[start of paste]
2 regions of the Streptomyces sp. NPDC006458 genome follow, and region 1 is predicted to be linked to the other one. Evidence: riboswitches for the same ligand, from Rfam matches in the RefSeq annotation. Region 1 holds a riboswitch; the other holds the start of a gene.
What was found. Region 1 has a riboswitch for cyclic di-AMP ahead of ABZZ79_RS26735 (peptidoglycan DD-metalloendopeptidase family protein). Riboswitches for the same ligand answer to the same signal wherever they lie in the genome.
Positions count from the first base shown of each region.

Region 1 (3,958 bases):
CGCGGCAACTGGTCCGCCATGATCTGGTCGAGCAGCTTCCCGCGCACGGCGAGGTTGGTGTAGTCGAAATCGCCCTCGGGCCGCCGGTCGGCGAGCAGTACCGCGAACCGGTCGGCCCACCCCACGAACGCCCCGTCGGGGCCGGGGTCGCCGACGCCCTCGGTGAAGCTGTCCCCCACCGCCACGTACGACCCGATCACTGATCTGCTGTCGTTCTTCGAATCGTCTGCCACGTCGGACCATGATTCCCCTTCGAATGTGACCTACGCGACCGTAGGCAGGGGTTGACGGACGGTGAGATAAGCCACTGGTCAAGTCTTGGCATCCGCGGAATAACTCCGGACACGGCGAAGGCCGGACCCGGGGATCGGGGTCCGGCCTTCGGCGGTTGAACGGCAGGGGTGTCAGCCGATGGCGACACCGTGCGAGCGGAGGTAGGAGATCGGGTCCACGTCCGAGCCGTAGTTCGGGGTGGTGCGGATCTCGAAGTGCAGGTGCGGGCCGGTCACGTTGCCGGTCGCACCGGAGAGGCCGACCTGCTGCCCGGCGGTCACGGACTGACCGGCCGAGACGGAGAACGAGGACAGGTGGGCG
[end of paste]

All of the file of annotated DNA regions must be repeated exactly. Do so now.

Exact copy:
2 regions of the Streptomyces sp. NPDC006458 genome follow, and region 1 is predicted to be linked to the other one. Evidence: riboswitches for the same ligand, from Rfam matches in the RefSeq annotation. Region 1 holds a riboswitch; the other holds the start of a gene.
What was found. Region 1 has a riboswitch for cyclic di-AMP ahead of ABZZ79_RS26735 (peptidoglycan DD-metalloendopeptidase family protein). Riboswitches for the same ligand answer to the same signal wherever they lie in the genome.
Positions count from the first base shown of each region.

Region 1 (3,958 bases):
CGCGGCAACTGGTCCGCCATGATCTGGTCGAGCAGCTTCCCGCGCACGGCGAGGTTGGTGTAGTCGAAATCGCCCTCGGGCCGCCGGTCGGCGAGCAGTACCGCGAACCGGTCGGCCCACCCCACGAACGCCCCGTCGGGGCCGGGGTCGCCGACGCCCTCGGTGAAGCTGTCCCCCACCGCCACGTACGACCCGATCACTGATCTGCTGTCGTTCTTCGAATCGTCTGCCACGTCGGACCATGATTCCCCTTCGAATGTGACCTACGCGACCGTAGGCAGGGGTTGACGGACGGTGAGATAAGCCACTGGTCAAGTCTTGGCATCCGCGGAATAACTCCGGACACGGCGAAGGCCGGACCCGGGGATCGGGGTCCGGCCTTCGGCGGTTGAACGGCAGGGGTGTCAGCCGATGGCGACACCGTGCGAGCGGAGGTAGGAGATCGGGTCCACGTCCGAGCCGTAGTTCGGGGTGGTGCGGATCTCGAAGTGCAGGTGCGGGCCGGTCACGTTGCCGGTCGCACCGGAGAGGCCGACCTGCTGCCCGGCGGTCACGGACTGACCGGCCGAGACGGAGAACGAGGACAGGTGGGCG